With fast speeds, wacky obstacles, and a relaxing polar setting, Antarctic Adventure seeks to be a fun and simple game that’s designed to relieve stress. But is this game a festive classic, or instead just a chilling block of ice?
Note: This was originally written for 1 More Castle in February 2015. The original writing has not been updated.
Retro Platforms: ColecoVision, Famicom, MSX
Platform Reviewed: MSX
Stressed out from work demands in real life? Searching for a wacky and cheerful game to help you temporarily escape from reality? Well, never fear, because Antarctic Adventure is here! Initially released by Konami for the MSX computer in Europe and Japan, this is a simple racing-like title that features an adorable penguin named Penta, a character who would later become a recurring mascot in the Parodius shoot ‘em up games. With running speeds that mathematically surpass even the world’s fastest hedgehog, Penta’s mission is to race the clock to reach various research stations located around the South Pole, and the game challenges you to complete as many levels as possible. The graphics are cute, the gameplay’s fast-paced, and the overall experience is a fairly relaxing one. It’s not without its faults though, but let’s examine the components of this strange tale, shall we?
In terms of its basic presentation, Antarctic Adventure looks simple yet charming. The star penguin and seal enemies have convincing levels of 3D depth, and their expressions are cute to match the bright mood of the game. Penta also has some funny animations that play at the ends of levels, with him doing hand waves and one-footed stands that are accompanied by adorable faces of happiness. During the gameplay, attention is given to moving and jumping; there are minor details such as the flapping of arms during a jump, and the casual shimmying of legs back and forth during running. There’s also graphical feedback to colliding with pits and enemies, although there’s not much frame variety since the movements seem limited to a few sprites. But except for sometimes being too simple, as well as some layout changes looking instantaneous, my only other complaint with the animation is that the MSX tends to make the gameplay seem somewhat choppy at times; thankfully, this doesn’t noticeably affect the gameplay, and is more or less just an expected hardware limitation.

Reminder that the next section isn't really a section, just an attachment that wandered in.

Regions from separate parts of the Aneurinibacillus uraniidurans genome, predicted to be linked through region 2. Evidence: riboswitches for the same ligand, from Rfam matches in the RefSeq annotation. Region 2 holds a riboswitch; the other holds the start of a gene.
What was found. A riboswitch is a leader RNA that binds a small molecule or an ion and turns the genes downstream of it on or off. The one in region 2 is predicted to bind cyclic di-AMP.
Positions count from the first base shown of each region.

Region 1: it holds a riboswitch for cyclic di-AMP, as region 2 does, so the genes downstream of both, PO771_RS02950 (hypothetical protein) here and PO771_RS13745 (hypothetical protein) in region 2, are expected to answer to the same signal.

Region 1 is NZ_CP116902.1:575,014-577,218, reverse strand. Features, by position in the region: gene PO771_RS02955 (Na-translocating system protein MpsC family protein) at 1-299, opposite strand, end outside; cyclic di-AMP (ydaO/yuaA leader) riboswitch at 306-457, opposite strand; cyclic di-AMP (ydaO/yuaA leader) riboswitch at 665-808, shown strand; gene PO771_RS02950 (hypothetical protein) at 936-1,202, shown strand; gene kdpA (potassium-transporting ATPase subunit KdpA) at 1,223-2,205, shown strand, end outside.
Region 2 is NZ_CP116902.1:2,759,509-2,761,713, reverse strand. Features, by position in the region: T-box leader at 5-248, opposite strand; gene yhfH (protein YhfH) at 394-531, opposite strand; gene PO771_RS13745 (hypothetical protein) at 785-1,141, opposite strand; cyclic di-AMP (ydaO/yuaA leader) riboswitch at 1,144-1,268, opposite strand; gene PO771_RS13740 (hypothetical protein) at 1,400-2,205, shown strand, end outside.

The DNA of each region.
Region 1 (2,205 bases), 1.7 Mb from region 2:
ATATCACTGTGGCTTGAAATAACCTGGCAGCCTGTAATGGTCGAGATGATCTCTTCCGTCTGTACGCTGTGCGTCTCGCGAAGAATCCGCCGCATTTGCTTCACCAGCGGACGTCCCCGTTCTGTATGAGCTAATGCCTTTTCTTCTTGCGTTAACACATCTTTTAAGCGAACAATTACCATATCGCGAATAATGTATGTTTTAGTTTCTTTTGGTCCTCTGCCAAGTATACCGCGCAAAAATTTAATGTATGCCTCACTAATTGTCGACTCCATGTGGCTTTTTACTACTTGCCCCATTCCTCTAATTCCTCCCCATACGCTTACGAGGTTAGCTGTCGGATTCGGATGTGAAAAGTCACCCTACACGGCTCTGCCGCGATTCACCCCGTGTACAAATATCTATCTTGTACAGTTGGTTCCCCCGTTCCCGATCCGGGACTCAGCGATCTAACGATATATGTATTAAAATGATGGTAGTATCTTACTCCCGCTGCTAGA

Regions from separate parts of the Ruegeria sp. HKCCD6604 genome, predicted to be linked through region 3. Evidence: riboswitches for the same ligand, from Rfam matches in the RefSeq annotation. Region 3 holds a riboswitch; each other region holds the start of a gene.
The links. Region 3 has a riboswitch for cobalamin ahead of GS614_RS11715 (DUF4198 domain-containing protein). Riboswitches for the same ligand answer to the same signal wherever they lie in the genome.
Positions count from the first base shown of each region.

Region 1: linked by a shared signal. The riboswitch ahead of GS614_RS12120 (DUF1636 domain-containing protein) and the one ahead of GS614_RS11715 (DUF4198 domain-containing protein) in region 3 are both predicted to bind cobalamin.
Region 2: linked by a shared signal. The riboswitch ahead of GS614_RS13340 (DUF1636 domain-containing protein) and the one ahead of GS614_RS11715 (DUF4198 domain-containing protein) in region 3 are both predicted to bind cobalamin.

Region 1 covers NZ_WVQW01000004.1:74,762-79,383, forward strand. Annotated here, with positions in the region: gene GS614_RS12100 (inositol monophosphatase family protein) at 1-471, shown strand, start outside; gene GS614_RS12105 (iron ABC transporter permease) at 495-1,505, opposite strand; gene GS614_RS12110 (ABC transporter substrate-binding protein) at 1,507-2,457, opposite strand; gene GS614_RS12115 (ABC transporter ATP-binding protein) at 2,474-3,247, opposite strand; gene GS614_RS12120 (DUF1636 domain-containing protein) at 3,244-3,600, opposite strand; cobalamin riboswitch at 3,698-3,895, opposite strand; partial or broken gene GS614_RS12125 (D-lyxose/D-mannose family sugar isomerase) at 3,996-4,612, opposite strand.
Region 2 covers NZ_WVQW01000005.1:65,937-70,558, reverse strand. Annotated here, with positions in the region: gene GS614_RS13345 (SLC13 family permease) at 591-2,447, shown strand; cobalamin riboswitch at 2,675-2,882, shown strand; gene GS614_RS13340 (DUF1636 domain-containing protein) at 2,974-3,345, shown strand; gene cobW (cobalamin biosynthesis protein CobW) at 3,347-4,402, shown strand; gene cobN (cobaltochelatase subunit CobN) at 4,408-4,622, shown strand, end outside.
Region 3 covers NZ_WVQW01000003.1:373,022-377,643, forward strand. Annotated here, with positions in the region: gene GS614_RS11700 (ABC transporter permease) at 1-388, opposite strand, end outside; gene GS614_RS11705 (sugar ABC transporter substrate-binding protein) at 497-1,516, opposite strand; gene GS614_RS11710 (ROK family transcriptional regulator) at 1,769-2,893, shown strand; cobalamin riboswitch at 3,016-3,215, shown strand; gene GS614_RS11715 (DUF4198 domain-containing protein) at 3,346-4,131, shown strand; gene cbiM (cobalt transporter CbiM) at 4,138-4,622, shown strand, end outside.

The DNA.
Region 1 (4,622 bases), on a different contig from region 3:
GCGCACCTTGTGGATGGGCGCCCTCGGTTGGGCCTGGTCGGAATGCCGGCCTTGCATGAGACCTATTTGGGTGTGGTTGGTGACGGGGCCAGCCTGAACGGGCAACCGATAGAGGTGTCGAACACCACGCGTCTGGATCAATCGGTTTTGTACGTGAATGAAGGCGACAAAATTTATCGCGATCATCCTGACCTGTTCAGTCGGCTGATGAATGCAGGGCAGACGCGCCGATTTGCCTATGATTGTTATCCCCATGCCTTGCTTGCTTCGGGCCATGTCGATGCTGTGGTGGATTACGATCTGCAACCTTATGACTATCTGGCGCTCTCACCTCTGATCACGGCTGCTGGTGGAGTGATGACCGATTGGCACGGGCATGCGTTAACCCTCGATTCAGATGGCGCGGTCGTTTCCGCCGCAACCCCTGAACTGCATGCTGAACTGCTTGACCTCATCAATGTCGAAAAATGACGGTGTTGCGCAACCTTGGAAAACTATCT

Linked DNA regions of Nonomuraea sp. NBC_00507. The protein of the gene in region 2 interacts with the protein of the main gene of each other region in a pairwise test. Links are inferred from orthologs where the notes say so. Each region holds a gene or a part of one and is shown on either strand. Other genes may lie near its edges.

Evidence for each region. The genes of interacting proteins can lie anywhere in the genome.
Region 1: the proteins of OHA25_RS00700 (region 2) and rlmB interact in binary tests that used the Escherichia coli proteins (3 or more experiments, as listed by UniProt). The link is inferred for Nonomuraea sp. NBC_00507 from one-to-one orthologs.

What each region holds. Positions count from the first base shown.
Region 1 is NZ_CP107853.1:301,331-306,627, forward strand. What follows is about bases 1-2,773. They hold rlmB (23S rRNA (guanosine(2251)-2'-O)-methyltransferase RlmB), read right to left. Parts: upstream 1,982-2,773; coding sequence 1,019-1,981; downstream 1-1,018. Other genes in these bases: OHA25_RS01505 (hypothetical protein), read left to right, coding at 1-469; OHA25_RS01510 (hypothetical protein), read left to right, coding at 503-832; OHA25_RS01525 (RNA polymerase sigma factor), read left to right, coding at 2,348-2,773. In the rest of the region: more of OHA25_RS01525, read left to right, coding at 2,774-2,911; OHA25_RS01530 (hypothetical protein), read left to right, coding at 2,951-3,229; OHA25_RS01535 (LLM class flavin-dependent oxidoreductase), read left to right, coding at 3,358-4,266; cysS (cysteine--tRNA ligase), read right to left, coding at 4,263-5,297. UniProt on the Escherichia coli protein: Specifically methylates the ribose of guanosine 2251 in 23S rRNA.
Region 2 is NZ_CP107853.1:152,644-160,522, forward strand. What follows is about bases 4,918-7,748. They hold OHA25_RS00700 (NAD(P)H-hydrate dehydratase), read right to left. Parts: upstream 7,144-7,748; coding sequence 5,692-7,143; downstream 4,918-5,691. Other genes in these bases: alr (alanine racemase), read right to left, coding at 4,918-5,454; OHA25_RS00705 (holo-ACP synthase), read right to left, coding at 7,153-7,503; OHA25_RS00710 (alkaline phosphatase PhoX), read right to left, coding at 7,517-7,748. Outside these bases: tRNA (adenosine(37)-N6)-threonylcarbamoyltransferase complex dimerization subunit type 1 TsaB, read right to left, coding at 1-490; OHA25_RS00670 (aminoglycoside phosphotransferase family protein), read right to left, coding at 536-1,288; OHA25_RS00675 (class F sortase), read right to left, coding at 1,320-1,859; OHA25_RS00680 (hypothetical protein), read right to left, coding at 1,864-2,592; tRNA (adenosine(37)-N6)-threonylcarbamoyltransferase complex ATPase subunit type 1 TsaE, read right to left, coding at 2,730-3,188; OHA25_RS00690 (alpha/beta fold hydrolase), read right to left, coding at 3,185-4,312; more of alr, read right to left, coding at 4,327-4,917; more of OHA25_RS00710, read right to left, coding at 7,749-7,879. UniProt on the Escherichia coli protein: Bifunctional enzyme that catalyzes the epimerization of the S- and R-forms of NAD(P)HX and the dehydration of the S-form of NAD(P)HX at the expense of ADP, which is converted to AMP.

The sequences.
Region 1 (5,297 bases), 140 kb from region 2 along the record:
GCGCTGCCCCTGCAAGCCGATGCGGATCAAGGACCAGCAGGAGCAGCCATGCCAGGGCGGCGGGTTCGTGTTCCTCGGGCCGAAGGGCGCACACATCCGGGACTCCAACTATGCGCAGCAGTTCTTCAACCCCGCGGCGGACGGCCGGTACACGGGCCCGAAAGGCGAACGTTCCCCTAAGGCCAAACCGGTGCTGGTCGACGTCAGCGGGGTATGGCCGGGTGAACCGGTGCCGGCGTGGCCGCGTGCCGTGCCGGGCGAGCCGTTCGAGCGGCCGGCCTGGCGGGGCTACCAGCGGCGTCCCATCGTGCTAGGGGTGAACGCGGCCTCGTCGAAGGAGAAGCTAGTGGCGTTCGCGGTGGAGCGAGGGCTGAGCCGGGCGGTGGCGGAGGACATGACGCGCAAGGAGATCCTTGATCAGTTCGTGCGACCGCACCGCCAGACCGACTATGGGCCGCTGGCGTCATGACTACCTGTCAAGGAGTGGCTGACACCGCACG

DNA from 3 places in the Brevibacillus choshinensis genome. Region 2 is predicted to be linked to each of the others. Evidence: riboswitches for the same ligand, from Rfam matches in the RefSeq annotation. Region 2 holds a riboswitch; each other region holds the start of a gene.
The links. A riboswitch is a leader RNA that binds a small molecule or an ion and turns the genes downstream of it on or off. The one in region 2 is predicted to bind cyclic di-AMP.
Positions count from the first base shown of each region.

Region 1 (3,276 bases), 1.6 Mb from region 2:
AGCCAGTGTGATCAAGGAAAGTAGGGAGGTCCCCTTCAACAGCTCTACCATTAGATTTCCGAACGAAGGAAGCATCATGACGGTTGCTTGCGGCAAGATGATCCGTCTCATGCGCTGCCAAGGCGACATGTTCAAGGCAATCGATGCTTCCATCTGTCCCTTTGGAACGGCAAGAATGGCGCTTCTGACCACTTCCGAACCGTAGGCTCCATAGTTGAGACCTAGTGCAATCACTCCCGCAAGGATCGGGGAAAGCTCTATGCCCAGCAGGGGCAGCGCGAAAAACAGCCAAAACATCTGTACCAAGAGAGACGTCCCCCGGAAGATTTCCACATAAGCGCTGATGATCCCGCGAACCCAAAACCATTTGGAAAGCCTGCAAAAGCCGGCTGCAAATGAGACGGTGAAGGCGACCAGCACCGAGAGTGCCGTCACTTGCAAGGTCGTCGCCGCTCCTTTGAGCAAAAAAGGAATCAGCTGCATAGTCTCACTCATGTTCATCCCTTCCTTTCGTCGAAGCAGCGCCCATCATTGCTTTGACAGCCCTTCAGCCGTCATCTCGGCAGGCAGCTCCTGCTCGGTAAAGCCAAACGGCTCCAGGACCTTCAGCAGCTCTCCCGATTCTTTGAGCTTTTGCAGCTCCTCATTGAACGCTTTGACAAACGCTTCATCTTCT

The art style of the stage environments is pleasant in short-term, but things get repetitive early on. On the plus side, there’s some simple landscape detail to distinguish the sides of the screen from the playable area, and mountain backgrounds and clouds are also present; the clouds move constantly while the mountains only move when turns are being made, helping to convey a sense of position within the South Pole. Draw distance is also fair for the gameplay, and running along curves provides perceptual feedback. Speed plays a big role in Antarctic Adventure, and this sense of speed is conveyed through the graphics, even if it’s basic at times. And I would be lying if I said that the randomized country flags which appear at each station weren’t a nice touch. Now on the negative side, once you finish a level, you’ve pretty much seen all of the environmental variety that the game has to offer. Even though the obstacle placements might change over time, every level visually involves the same kind of terrain, and the only notable background change is that the sky’s occasionally a different color. Some people won’t see this as a big deal, and it’s not a deal breaker, but some more variety would have been nice.
Are you a fan of The Skaters’ Waltz, the classical music piece? Well, I hope you are, because it’s the only song that plays during the levels of the game; other jingles will briefly play during transitions like starting the game or reaching the end of a level, but there aren’t different songs for different stages of the game. To the game’s credit though, this song is actually implemented really well using the MSX hardware; some technical limitations may be present, but there are multiple simultaneous instruments, the mood is extremely lovely and relaxing, and the song is upbeat and complements the gameplay. Unlike most other arcade games though, this song plays for a notable majority of the game, and while it sounds great, the lack of variety starts to show a few levels into the game. Now as for the sound effects, they work just fine. There aren’t too many of them, but there’s the right amount considering the game’s simplicity, and the sound effects properly reflect the controls and obstacle collisions.
Speed and successful maneuvering are the gameplay’s key components. You’re given a time limit that counts down in real seconds, and the goal is to help Penta reach a labeled distance before that time runs out. Nothing can kill you, but hitting obstacles does slow down the penguin, so you need to avoid hitting small pits, crazy seals, and wide pits by moving left and right, and jumping. The light blue pits are easily distinguished from the dark blue ones, and are smaller in size; hitting these pits or an emerging seal will stop Penta’s current speed and bounce him sideways for a few seconds, causing you to waste time. The darker and larger pits, on the other hand, can be fallen into, and you have to tap a button a few times to help Penta climb out of the pit. Both types of pits can be jumped over, but this won’t work against the seals. Jump spamming is also discouraged since your mid-air movement is slower than on-ground side-stepping. While they are the only ones in the game, the three aforementioned obstacles have different rules than one another, so their variety is appreciated and helps make the gameplay more complex. Even though the dodging is simple, it’s actually pretty fun!